California Farm Operator Shut Down for Heat Illness Concerns

The California Department of Industrial Relations (DIR) issued an order on June 13 to prohibit Solis Farm Labor Contractor from operating in the fields because of the company’s failure to comply with heat illness regulations. Galt, Calif.-based Solis is the second farm labor contractor to be shut down in the state within a 2-day period.

“We are actively pursuing employers who fail to meet our heat illness standards and as we did with Merced Farm Labor yesterday, we are taking this step to ensure that workers employed by this company are not put at risk,’’ said DIR Director John Duncan. “We have evidence to suggest that this company has failed to train its employees and this order will be in force until the company is in full compliance with California heat illness prevention regulations.”

Along with Merced Farm Labor, Solis Farm Labor Contractor was an employer at the Farmington vineyard where Maria Isabel Vasquez Jimenez, a 17-year-old farm worker, became ill and later died after working in high heat without water or shade. Solis Farm Labor Contractor was identified in the course of the investigation into working conditions at the vineyard where Vasquez Jimenez was employed.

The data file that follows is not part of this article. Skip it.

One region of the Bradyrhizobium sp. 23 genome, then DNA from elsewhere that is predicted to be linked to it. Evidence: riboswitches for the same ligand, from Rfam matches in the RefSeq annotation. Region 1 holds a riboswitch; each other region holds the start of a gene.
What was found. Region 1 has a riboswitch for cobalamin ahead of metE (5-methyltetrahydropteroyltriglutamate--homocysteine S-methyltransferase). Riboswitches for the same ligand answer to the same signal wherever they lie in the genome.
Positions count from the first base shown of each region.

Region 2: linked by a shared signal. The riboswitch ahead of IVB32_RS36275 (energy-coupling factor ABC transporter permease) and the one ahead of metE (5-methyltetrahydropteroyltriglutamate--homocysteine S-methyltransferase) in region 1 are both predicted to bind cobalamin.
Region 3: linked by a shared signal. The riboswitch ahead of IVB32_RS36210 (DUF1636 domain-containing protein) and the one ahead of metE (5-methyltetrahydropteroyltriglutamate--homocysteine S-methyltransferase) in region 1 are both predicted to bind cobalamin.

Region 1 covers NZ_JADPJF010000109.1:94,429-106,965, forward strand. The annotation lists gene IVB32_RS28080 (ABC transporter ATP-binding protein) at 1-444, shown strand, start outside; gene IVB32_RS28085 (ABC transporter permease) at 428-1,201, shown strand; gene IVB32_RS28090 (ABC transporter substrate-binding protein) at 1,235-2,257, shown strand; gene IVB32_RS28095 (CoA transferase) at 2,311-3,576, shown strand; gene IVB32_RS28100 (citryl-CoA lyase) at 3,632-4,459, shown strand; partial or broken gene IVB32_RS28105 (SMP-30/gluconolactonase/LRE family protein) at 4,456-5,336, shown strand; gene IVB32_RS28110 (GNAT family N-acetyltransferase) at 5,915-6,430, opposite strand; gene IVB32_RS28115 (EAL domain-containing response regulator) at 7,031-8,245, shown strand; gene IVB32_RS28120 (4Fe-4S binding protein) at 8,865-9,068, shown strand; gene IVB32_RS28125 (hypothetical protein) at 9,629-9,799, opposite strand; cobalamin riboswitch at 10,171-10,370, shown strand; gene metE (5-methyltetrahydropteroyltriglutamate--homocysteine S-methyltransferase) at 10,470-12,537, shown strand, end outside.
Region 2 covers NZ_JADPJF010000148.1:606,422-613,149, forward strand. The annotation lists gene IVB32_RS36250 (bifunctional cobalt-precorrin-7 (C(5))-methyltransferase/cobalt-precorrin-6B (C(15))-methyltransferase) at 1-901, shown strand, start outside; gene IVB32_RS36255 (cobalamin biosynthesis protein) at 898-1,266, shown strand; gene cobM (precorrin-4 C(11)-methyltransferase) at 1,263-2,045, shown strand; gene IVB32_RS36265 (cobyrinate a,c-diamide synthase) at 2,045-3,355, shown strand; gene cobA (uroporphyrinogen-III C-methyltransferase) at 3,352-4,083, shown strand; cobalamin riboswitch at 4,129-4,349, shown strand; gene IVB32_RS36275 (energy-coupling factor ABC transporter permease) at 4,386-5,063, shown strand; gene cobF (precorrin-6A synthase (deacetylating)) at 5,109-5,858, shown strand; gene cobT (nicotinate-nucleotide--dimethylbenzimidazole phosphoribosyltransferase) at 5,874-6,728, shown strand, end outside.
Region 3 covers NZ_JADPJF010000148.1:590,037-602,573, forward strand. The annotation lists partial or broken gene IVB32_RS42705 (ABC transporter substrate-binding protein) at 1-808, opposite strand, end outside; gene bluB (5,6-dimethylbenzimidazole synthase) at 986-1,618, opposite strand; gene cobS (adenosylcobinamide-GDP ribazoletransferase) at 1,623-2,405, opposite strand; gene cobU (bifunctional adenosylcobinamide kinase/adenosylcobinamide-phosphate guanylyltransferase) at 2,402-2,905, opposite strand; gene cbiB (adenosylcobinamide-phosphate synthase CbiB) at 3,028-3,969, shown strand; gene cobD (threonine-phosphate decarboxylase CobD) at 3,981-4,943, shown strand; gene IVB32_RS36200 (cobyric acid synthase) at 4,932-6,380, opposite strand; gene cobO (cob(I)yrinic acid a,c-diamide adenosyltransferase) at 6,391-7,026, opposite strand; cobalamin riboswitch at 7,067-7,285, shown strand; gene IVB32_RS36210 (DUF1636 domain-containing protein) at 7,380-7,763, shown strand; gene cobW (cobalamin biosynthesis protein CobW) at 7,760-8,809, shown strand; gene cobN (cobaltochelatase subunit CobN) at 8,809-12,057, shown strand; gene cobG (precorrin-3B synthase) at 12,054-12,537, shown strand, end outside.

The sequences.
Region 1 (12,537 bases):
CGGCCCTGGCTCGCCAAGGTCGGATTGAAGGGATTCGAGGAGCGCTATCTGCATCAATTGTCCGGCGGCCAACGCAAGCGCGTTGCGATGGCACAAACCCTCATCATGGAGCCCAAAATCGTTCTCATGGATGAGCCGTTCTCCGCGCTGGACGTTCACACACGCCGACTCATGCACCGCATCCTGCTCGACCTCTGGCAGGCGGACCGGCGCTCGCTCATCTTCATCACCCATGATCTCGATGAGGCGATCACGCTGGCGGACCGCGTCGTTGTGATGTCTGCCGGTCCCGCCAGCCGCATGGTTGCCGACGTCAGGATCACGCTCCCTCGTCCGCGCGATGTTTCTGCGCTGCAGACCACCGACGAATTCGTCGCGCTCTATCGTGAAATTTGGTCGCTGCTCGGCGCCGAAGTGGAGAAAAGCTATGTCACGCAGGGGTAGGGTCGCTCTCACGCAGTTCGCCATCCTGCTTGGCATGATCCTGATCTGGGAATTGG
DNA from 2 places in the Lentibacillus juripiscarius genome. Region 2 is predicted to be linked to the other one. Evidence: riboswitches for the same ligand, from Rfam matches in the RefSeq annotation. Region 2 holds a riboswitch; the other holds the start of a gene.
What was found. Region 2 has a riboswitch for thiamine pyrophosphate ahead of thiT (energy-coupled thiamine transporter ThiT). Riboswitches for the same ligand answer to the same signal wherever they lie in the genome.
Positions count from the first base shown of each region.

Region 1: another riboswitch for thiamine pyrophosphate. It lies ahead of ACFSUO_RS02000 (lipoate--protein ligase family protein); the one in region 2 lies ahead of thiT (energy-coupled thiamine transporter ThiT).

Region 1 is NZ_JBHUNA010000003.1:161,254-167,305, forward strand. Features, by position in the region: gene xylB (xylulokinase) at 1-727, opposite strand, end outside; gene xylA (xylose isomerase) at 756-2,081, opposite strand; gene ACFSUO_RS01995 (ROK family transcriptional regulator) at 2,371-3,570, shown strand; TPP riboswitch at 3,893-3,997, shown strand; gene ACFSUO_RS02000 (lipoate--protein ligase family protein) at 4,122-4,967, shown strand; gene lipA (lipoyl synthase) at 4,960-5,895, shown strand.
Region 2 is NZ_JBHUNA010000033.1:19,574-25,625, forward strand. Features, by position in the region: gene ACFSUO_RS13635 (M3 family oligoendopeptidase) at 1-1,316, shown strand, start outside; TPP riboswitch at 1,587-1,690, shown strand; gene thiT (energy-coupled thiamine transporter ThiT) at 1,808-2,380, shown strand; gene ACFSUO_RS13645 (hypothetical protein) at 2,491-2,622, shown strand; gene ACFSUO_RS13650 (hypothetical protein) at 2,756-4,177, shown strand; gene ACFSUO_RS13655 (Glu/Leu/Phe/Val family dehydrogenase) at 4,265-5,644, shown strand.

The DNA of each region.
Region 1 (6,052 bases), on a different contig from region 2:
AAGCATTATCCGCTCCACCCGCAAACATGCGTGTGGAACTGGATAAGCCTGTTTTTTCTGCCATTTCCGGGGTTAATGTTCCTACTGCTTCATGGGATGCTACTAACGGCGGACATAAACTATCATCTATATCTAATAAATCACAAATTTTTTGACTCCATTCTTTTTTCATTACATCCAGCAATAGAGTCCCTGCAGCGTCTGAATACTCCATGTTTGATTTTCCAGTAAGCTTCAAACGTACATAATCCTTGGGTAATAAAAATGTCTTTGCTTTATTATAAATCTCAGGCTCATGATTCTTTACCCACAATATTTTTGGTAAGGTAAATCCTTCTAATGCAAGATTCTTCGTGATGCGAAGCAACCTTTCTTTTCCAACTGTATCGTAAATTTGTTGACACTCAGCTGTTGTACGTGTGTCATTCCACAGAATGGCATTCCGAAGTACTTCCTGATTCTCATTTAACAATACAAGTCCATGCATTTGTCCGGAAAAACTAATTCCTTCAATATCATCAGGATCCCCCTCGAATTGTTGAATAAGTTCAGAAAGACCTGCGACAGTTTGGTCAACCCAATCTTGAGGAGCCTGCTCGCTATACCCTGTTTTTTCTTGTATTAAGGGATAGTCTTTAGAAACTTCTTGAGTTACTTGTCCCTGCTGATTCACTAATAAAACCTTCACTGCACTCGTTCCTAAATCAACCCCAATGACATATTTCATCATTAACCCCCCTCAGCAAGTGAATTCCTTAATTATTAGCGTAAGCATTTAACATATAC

California law requires outdoor employers to train supervisors and employees about the symptoms of heat illness, have an emergency medical assistance plan and provide shade and water to workers.

In the ongoing investigation of the Vasquez Jimenez case, investigators uncovered evidence suggesting that Solis Farm Labor Contractor may be continuing to hire and place workers in unsafe and unhealthful working conditions. The investigators issued the Order to Prohibit Use as a precaution.

In an enforcement sweep of more than 25 agricultural work sites in San Joaquin County in June, investigators found numerous violations including 10 employers without illness and injury prevention plans and 20 violations of the heat illness prevention standard. Similar sweeps of outdoor workplaces are conducted daily in most California counties with special teams dispersed when temperatures rise to 100 degrees or more, or when the Governor’s Office of Emergency Services State Warning Center issues a heat wave alert.

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